how does fiber optic internet work

How Does Fiber-Optic Internet Work?

how does fiber optic internet work

In the world of fast internet speeds, fiber-optic is king. You may have heard of it. As the fiber infrastructure spreads across the globe, more and more people are able to access these lightning fast internet speeds through their local internet providers. But how does fiber optic internet work? What makes it so much quicker than the conventional delivery methods?

Once you understand how fiber optics work, it’s easy to see why it’s such a great solution for providing your internet needs in the near future and will be for years to come.

How does fiber optic internet work?

By now, most people have heard something about fiber optic internet options, but many still don’t know what that means to them. Is it faster? Is it more reliable? The short answer is yes, but that only tells part of the story. Understanding the specific benefits fiber optics provide to the world at large comes down to having an understanding of the answers to one question: how does fiber optic internet work?

The simplest way to explain the way fiber optic internet works is that the cables that connect the network are transparent, usually made of glass or plastic, and data passes through them in the form of light pulses. These light pulses transmit binary information. Everything on the internet is made up of ones and zeros(binary), and a burst of light indicates a one, and an absence of light indicates a zero. By reading the bursts of laser light that pass through the cables, our devices are able to interpret and display the information being sent.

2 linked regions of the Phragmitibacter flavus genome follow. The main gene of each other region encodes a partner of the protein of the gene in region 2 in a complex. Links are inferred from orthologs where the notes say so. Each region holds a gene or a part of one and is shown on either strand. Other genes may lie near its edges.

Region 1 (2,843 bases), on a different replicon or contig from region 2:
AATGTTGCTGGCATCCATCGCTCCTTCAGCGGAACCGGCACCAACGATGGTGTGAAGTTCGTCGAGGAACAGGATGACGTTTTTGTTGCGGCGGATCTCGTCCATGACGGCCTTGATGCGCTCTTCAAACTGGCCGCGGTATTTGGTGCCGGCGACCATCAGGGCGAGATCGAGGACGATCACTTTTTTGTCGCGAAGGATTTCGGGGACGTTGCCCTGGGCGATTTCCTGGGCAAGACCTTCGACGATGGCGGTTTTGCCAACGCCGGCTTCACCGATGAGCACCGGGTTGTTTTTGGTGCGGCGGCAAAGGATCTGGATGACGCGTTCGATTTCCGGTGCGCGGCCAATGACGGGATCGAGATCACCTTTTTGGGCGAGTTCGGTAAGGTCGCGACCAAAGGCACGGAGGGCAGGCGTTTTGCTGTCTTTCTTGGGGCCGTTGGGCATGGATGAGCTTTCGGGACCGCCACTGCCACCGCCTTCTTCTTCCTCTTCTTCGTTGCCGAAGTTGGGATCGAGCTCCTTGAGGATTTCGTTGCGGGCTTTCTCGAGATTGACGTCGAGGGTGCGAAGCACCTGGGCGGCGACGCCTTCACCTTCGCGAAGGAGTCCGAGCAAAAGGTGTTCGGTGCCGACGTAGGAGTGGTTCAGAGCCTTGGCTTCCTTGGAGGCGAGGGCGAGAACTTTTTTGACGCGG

Since the core of the cable is made of fragile materials like glass or plastic, it takes a little more effort to make building an entire infrastructure out of them a feasible option. 

A fiber optic cable consists of three parts: the core, the cladding, and the buffer. The core is the channel through which the light bursts pass, the cladding acts like bowling bumpers and keeps the information progressing down the length of the core, and the buffer protects the internal parts from external forces. It’s a simple design, but one that comes with great advantages as far as internet speeds are concerned.